Health - Diagnostic Health Imaging Services News

Sep 12, 2009 7:53 AM by Jamie Smith

New MRI detects tiny abnormalities other scans may miss

Abnormalities throughout the body, once too small to detect, can now be seen thanks to a new imaging system. It's called the new 3T Verio system.

When x-rays couldn't show what problem Loretta Findley was having with her shoulder, she was told she needed to have an MRI, but when she saw what she was working with, the panic set in.

"I've never been claustrophobic, but when I saw the machine, I got kind of panicky." For years, claustrophobic and larger patients have had problems feeling comfortable inside MRI machines.  Now, new developments in technology have not only increased image clarity, but also the comfort of the patient - as MRI technologist John Chiasson explains: "It's like a sense of relief when they get in there, that nothing is touching the walls of the magnet, even for our larger patients."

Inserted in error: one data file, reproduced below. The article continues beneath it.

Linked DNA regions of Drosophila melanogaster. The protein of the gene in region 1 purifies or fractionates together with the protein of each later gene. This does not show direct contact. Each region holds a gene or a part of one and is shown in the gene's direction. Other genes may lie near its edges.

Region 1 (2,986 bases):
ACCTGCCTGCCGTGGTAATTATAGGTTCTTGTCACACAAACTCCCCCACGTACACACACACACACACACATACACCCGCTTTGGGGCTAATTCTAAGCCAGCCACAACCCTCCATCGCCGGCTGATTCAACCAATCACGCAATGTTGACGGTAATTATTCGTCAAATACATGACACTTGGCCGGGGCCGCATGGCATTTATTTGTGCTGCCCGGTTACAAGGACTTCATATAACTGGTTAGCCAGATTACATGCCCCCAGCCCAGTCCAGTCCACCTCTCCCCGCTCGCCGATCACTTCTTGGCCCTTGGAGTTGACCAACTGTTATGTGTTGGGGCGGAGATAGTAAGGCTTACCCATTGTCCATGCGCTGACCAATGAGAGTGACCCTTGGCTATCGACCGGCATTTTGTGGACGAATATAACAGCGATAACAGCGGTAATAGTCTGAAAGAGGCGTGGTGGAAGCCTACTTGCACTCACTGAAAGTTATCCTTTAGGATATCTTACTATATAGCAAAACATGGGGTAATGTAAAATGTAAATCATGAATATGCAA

With its 70 centimeter opening and the strongest magnetic field in clinical use, radiologist Charles Brdlik says the verio system is changing the way magnetic resonance imaging is done. "The field strength is about 60,000 times that of the first magnetic field. It's also two times stronger than any of the other imaging systems that we have in the area."

Inside the magnet suite, each patient is given headphones to listen to music - as well as a comforting voice. The entire process takes about 30 minutes to complete and images detecting even the smallest abnormalities are produced.

Loretta found out she has a rotator cuff tear. Since it's only about two millimeters long, it could have gone undetected if not for these detailed images. Now she's ready to take the next step forward. "Right now it's at the point that I barely can use that arm, so I'm really looking forward to getting it fixed so I can get back to normal."

If you have a pacemaker or other electronic implanted device, MRI's are not for you.


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